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The deteriorating economy, and cloudy horizon for the advertising industry, has claimed one more victim: Jellycloud, the ad company I wrote last month that was the latest incarnation of team that ran the controversial Gator and Claria.

Last weekend, it threw in the towel, sent home its 36 employees, and assigned assets to a liquidator that will sell them off to the highest bidder. The company had raised $5.75M just a few months ago, and will return unused capital to the investors — US Venture Partners, SoftBank, Sand Hill Capital and Crosslink Capital. (It never drew down on the other tranche of capital it had announced.) Valleywag first reported rumors of the closure.

A company source, who requested anonymity, tells me the company had been thinking about giving up even when I talked with them for my piece three weeks ago (understandably, they didn’t tell me that at the time). The company realized that there were too many ad networks out there, and with the souring outlook for advertising, it made better sense to close shop and sell the company’s extensive set of patents, the source said. The source said the VentureBeat story was just one more thing that frustrated the team — by linking the company to its controversial past (Gator was reviled by many because it would track what people were reading online, and would run pop up ads to target them), even as the team was determined to emerge with a clean slate.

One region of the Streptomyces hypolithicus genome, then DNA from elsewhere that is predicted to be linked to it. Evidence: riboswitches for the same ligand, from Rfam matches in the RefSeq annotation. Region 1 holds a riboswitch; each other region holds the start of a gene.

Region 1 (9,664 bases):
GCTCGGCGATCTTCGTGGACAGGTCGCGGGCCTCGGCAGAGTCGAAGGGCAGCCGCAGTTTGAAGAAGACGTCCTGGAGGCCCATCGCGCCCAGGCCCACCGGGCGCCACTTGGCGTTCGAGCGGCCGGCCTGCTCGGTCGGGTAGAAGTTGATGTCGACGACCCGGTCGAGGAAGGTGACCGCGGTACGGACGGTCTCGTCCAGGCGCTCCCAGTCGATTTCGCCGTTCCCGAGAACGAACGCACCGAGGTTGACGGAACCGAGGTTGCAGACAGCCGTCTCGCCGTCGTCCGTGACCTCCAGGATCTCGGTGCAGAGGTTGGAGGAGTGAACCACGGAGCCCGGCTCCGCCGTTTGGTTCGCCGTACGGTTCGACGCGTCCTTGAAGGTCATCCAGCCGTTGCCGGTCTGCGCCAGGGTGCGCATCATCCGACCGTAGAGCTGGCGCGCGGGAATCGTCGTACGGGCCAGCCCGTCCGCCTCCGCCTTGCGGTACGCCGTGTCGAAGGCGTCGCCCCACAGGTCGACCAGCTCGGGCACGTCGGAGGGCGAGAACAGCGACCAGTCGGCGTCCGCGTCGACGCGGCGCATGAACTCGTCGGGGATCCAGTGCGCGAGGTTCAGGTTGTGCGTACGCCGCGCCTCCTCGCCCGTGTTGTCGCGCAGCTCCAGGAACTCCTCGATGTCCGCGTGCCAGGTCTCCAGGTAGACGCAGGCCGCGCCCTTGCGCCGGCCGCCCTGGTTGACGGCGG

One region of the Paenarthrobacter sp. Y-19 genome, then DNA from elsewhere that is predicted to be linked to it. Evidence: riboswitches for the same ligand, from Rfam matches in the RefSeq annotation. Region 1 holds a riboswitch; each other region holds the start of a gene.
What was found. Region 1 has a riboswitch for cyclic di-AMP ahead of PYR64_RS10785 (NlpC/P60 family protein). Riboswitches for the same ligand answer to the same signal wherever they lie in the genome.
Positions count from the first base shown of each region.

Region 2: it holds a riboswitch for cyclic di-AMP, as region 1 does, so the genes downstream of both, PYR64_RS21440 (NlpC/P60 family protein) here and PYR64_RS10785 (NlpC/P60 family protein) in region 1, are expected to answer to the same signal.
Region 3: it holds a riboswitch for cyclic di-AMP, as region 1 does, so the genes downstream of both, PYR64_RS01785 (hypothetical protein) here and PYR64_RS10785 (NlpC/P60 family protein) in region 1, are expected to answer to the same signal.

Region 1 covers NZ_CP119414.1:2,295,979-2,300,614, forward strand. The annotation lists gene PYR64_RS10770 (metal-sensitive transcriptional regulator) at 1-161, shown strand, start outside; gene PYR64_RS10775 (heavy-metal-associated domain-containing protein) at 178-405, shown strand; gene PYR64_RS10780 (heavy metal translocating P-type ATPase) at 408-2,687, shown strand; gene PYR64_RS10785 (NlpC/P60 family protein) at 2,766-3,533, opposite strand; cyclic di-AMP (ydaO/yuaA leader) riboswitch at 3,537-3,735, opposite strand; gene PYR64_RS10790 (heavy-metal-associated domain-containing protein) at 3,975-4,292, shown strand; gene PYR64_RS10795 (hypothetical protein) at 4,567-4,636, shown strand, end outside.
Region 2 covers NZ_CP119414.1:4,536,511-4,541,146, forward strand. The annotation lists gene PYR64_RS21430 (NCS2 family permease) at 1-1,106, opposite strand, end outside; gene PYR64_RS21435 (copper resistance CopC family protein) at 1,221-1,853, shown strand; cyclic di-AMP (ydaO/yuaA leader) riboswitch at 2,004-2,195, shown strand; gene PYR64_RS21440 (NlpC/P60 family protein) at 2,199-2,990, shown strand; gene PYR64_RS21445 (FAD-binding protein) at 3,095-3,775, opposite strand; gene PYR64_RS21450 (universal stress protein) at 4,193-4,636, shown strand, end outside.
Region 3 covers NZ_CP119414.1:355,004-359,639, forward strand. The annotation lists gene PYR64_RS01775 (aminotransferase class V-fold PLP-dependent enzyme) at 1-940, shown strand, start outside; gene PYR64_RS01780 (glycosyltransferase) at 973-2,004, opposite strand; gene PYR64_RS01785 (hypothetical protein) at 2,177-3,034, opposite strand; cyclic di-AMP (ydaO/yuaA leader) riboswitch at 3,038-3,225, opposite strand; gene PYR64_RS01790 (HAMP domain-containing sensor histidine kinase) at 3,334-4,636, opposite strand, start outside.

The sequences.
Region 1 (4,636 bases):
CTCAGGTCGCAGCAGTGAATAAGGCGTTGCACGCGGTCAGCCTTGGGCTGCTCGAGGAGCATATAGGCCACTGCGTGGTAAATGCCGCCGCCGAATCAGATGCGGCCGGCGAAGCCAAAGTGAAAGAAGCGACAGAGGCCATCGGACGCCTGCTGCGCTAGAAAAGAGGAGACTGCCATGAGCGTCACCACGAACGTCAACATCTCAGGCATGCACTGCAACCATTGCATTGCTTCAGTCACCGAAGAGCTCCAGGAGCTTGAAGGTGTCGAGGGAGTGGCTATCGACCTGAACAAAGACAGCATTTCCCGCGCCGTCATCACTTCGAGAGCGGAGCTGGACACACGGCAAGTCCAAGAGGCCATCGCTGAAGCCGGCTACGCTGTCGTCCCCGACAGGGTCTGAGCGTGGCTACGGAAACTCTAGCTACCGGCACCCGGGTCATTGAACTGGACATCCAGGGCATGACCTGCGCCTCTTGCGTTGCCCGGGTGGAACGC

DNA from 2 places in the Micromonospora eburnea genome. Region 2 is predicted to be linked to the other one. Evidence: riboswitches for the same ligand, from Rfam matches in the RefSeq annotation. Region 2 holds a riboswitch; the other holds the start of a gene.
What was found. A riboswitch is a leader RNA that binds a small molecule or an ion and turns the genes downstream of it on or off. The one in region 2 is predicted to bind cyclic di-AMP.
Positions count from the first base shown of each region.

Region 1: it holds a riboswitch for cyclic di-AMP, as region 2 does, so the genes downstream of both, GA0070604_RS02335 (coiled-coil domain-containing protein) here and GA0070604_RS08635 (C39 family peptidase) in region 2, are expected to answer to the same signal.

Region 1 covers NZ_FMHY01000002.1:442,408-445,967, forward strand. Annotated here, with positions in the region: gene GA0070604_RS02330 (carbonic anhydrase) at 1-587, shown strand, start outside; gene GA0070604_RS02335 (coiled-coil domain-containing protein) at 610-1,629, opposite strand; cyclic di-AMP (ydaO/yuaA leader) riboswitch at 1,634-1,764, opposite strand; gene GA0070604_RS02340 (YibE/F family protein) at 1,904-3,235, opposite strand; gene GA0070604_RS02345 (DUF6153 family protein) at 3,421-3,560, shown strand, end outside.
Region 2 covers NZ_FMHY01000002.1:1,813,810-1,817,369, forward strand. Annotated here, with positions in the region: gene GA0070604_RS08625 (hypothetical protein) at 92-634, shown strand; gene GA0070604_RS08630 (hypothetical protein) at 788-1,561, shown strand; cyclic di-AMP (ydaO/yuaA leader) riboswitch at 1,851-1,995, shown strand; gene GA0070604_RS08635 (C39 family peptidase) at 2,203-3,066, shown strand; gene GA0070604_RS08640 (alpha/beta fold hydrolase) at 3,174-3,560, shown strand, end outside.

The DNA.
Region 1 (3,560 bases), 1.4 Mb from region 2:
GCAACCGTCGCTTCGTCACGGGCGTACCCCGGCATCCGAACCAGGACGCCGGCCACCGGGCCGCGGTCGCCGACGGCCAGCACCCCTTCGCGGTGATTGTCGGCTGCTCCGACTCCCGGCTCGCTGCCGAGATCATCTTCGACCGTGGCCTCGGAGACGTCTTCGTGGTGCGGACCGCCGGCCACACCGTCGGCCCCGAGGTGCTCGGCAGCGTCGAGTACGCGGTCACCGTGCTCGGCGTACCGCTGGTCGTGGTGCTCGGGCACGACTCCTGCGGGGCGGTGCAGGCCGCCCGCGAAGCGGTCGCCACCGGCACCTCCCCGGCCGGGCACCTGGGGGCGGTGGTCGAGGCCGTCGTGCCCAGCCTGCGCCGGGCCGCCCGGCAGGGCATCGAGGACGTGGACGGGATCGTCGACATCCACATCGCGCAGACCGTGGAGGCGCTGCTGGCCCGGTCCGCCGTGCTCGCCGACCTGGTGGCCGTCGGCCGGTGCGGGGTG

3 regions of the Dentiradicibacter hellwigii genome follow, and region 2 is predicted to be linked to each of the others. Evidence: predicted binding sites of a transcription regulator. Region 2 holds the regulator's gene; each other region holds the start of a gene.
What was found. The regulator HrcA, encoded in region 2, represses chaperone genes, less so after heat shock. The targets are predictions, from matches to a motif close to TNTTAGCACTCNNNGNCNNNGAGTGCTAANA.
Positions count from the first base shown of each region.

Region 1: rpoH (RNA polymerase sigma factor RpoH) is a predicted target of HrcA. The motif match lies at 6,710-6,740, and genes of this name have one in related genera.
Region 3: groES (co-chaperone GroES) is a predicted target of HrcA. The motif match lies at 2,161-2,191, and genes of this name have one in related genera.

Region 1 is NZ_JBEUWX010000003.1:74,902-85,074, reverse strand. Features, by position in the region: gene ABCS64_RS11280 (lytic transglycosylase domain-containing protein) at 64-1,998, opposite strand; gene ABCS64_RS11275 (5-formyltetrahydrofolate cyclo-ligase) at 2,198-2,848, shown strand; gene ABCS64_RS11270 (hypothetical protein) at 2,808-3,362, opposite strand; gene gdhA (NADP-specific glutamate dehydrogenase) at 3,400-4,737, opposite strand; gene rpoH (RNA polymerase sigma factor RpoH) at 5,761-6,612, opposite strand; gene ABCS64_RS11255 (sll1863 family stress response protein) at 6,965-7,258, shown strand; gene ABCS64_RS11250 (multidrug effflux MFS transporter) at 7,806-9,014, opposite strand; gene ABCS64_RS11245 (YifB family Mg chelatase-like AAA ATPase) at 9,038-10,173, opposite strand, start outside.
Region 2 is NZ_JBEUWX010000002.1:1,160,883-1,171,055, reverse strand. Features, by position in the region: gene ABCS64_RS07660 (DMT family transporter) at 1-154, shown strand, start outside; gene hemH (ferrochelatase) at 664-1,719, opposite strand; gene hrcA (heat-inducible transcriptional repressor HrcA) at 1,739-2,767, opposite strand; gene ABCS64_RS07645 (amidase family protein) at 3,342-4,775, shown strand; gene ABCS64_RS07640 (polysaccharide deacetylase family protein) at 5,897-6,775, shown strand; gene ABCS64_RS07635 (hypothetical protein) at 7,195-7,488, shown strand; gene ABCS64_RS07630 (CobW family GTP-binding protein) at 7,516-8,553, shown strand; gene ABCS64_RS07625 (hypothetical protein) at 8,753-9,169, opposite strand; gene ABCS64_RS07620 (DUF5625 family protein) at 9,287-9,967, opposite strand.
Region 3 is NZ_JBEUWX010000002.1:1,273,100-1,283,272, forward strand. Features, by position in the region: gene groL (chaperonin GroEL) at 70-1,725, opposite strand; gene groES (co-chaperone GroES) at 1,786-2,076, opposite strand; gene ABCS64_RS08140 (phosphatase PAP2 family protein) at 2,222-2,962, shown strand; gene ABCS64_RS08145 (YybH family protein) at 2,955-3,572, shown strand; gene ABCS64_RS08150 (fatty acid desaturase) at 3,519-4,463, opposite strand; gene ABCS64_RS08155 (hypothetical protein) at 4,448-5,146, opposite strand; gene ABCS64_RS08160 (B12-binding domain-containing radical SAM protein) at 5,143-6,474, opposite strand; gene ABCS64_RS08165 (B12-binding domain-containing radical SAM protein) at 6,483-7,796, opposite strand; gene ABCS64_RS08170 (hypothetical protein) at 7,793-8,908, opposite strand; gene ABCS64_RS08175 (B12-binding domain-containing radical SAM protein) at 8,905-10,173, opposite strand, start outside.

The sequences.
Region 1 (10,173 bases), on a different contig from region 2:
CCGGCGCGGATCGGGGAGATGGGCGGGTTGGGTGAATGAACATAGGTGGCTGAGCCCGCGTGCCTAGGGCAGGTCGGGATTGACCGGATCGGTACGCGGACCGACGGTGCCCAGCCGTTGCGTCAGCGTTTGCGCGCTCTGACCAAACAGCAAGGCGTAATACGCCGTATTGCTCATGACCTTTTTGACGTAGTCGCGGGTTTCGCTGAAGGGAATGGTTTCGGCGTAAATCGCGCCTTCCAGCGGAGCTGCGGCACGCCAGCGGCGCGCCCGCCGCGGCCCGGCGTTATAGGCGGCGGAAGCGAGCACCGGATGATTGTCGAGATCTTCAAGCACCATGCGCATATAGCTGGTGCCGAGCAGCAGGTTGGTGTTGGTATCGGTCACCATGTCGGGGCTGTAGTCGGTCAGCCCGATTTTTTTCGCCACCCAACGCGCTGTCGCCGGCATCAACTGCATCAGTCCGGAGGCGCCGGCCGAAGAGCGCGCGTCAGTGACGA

Jellycloud had tried partnering with the ad exchanges of companies like RightMedia and Doubleclick to obtain publisher inventory, but those exchanges proved disappointing, the source said. They were commanding a mere 50 cents per a thousand ads shown (CPM), not enough for Jellycloud to make a business from. There were few click-throughs, with some users on Facebook generating 500 page views or so during a single session, but never clicking on ads. Jellycloud sought to strike relationships directly with publishers, but then found that that strategy required significant scaling to get the volume required to make a significant business from it. Without more data on pricing, it meant Google and other networks had too much of an advantage. With so many competitors already in the market, and signs of consolidation, the team met with investors and agreed it was worth shutting down.

Selling the company’s patents is still expected to yield a return, the source said. It had filed for 186 patents, including 40 in the U.S. Some 14 were granted, and more than half of those are core to behavioral targeting around content and search based on the original controversial strategy of watching what people viewed online via their browsers. Interestingly, Google now is the closest to doing what the original Gator was so hated for: Google is aggressively installing its toolbar on every Dell computer in an effort to target advertising to individual users.

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